Every time I am on the brink of falling into the work, into that ludic trance and the gray world is beginning to open up and look somewhat three dimensional I am body checked by an uncontrollable urge to open up my inbox, or check Nytimes.com – when I come back, the trance is broken. I am warped back up to level one to skid along the icy one-dimensional surface of the computer screen. The interlocking shadows and mirrors of the World Wide Web – everything opinion and fiction positioned to appear as truth and meme. Some blogs are so heavily trafficked that they have become bigger and more vital-seeming than centuries-old newspapers – and like celebrities who are rocketed to the top too fast, their egos grow wild and unchecked. Almost everyone in the West is now some kind of web denizen, plugging ever outward into the void. We indulge in endless shadow play. The illusion of fact and credulity wipes away into pixels as we zoom in closer to the image. While we fritter away constructing tiny replicas of our personalities and ideas in the virtual world, making computer scans of the grains of sand in the desert, of Google views down every street, the real world – land, natural resources, years of human life are all destroyed for our titillating cultural expedition. Wikipedia! Endless knowledge! Endless convenience! Free culture, who wants it! Looking for some form of resistance to these sorry times, I turn to the modern Oracle, Google, to search for “Criticism of Wikipedia.” The top result listed is Wikipedia’s own page on itself, giving a perfect encapsulation of the new fragmented reality. In a great sweeping wave of bland, neutered, vaguely authoritative information, The Wikipedia page mentions the few scattered naysayers who oppose the website’s structural monopoly on information. I think back to the guy at a party who told me he had spent days just thinking about making a Wikipedia entry for himself, to have some proof that he was real, only to have it destroyed by the Wikipedia’s shadow editors, power-hungry nerds who spend their late nights working to moderate content and regulate, judging some histories as ‘relevant’ and others as ‘not’. More and more, it seems that proof of existence and relevance is determined by the length of the shadow cast by your Internet self.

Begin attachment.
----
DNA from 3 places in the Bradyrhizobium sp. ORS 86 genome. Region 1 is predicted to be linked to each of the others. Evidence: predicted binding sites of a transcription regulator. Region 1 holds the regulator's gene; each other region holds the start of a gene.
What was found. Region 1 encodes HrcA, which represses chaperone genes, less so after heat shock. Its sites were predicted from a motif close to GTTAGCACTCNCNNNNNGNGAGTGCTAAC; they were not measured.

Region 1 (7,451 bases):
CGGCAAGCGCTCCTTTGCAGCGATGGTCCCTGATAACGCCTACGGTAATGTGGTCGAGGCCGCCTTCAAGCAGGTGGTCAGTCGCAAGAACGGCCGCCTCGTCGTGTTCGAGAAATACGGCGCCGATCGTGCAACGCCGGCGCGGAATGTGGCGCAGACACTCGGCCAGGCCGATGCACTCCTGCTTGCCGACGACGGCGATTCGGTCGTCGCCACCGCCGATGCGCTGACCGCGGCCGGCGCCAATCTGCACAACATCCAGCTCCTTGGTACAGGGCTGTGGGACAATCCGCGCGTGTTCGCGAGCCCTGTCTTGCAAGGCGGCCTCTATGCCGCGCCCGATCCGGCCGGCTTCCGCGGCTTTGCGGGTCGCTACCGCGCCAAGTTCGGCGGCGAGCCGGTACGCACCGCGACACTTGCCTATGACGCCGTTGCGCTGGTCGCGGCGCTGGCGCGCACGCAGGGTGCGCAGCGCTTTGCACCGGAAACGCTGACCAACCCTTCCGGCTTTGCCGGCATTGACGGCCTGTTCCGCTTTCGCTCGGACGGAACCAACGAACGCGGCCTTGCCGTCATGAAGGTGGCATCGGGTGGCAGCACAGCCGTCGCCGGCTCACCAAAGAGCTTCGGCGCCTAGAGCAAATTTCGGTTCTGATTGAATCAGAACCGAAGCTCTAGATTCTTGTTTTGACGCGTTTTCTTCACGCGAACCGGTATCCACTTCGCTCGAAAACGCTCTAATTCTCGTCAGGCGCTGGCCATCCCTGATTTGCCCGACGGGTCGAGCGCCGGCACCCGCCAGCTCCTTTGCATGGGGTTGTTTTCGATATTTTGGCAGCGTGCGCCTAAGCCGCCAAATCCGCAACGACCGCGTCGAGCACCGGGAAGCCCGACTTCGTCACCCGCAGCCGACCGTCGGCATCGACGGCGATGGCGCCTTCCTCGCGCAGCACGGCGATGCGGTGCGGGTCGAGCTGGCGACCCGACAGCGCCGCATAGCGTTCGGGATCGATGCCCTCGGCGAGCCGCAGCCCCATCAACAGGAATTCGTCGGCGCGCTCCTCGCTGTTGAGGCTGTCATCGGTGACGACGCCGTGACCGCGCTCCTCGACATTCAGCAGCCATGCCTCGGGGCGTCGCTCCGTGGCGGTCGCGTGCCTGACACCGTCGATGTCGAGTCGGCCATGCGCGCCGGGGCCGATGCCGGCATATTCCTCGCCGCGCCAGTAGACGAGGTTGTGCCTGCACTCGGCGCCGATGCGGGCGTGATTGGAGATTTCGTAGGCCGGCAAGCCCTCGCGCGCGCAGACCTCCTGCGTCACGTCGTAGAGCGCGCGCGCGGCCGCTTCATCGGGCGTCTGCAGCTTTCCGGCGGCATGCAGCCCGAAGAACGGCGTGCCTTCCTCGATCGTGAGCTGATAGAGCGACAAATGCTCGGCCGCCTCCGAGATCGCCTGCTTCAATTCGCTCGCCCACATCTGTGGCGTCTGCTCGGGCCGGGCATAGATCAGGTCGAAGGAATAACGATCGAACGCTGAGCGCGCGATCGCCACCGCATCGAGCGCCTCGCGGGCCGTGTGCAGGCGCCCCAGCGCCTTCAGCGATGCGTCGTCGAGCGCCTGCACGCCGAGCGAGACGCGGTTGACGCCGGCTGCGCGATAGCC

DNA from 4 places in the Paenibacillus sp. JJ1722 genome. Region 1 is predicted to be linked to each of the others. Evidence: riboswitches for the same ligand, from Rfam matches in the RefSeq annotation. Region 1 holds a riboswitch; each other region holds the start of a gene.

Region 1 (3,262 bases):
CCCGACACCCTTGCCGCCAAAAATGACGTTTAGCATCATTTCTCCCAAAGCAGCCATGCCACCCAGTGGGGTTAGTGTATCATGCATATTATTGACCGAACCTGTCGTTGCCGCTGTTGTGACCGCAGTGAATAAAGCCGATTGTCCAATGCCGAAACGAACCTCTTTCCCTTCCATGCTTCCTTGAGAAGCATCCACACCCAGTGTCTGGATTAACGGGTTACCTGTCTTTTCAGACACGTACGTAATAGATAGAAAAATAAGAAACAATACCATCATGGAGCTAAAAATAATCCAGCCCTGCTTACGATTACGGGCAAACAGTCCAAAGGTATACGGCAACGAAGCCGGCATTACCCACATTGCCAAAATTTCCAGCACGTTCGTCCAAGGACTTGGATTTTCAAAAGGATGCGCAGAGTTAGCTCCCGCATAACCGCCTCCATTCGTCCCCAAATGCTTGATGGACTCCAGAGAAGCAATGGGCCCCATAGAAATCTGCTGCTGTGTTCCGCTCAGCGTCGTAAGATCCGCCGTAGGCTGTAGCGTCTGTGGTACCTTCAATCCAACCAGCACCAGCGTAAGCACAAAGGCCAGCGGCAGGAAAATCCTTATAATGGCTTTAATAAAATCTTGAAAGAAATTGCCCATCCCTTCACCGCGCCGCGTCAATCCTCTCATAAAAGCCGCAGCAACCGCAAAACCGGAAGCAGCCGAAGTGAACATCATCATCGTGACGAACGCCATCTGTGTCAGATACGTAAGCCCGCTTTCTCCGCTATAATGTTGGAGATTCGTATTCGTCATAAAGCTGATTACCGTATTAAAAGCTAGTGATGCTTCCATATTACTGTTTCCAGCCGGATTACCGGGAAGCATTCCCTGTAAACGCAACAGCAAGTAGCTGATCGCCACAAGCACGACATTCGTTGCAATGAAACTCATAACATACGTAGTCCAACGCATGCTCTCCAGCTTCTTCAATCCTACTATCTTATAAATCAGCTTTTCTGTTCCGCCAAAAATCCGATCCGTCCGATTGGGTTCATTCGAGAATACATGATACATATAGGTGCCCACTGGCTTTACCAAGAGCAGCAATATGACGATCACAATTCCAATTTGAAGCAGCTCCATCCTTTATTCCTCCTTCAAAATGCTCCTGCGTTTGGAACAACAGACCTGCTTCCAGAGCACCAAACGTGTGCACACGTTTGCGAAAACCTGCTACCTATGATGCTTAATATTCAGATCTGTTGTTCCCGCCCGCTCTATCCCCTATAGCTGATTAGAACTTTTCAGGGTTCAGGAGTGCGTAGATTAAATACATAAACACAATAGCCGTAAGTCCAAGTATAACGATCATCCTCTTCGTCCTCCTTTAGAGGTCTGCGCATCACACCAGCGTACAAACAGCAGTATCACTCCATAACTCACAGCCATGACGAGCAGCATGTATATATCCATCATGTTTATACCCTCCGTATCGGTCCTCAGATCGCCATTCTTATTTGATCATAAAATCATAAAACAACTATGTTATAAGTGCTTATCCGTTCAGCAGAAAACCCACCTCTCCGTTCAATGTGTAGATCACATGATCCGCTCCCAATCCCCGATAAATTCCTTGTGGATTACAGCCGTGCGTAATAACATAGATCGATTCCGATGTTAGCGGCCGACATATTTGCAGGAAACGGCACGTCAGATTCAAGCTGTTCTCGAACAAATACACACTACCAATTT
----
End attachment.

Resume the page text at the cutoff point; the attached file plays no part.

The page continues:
At the punk show promoted entirely on the Internet: The attendees mill around awkwardly, sad little 21st century trolls, socially-maldeveloped from their big, distended web personalities. The show-goers and promoters come off as distinctly unsure of themselves, hesitating to approach the others who they’ve known primarily as avatars on message boards, or are shocked to find the pretty faces whose profiles are easily voyeured on public social-networking websites are not quite as attractive as they had appeared in poised, self-conscious images. The promoters sit in a corner of the living room drawing up an in-real-life flier for the event that is already half-over as the awful bands pound away, a supplement to the Microsoft Paint flier that had gone out over the data waves to let people know about the event – The promoters are engaged in constructing an actual physical artifact, a flier to provide posthumous proof for the documentarians, in case the hard drives were to be accidentally wiped clean on Facebook’s central server. These are horrible, self-reflexive times, with everyone overly aware of what they’re doing and what it means. It’s not enough to just do something – you have to talk endlessly about what you’re doing. The promoters visualize themselves in a lineage of D.I.Y. punk music but are focused primarily on to the external image produced, on the makings of some parasitic micro career, symbiotically dwelling on the underbelly of the mainstream, suckling upon its rancid teat for survival. There is a kind of nostalgia for a past, for that glorious time when people used payphones to call each other and put up fliers in public spaces to let people know about things. But now, if an event takes place and isn’t documented or promoted on the Internet – did it actually happen? Most events have a certain element of kitsch to them, as if only half-experienced by the parties present, the bulk of their energy going into getting the digital proof: camera phone photos and videos or silent observation of the event to be shared as anecdote later to friends on a blog. I think of a passage Flaubert wrote in a letter to a friend way back in 1850: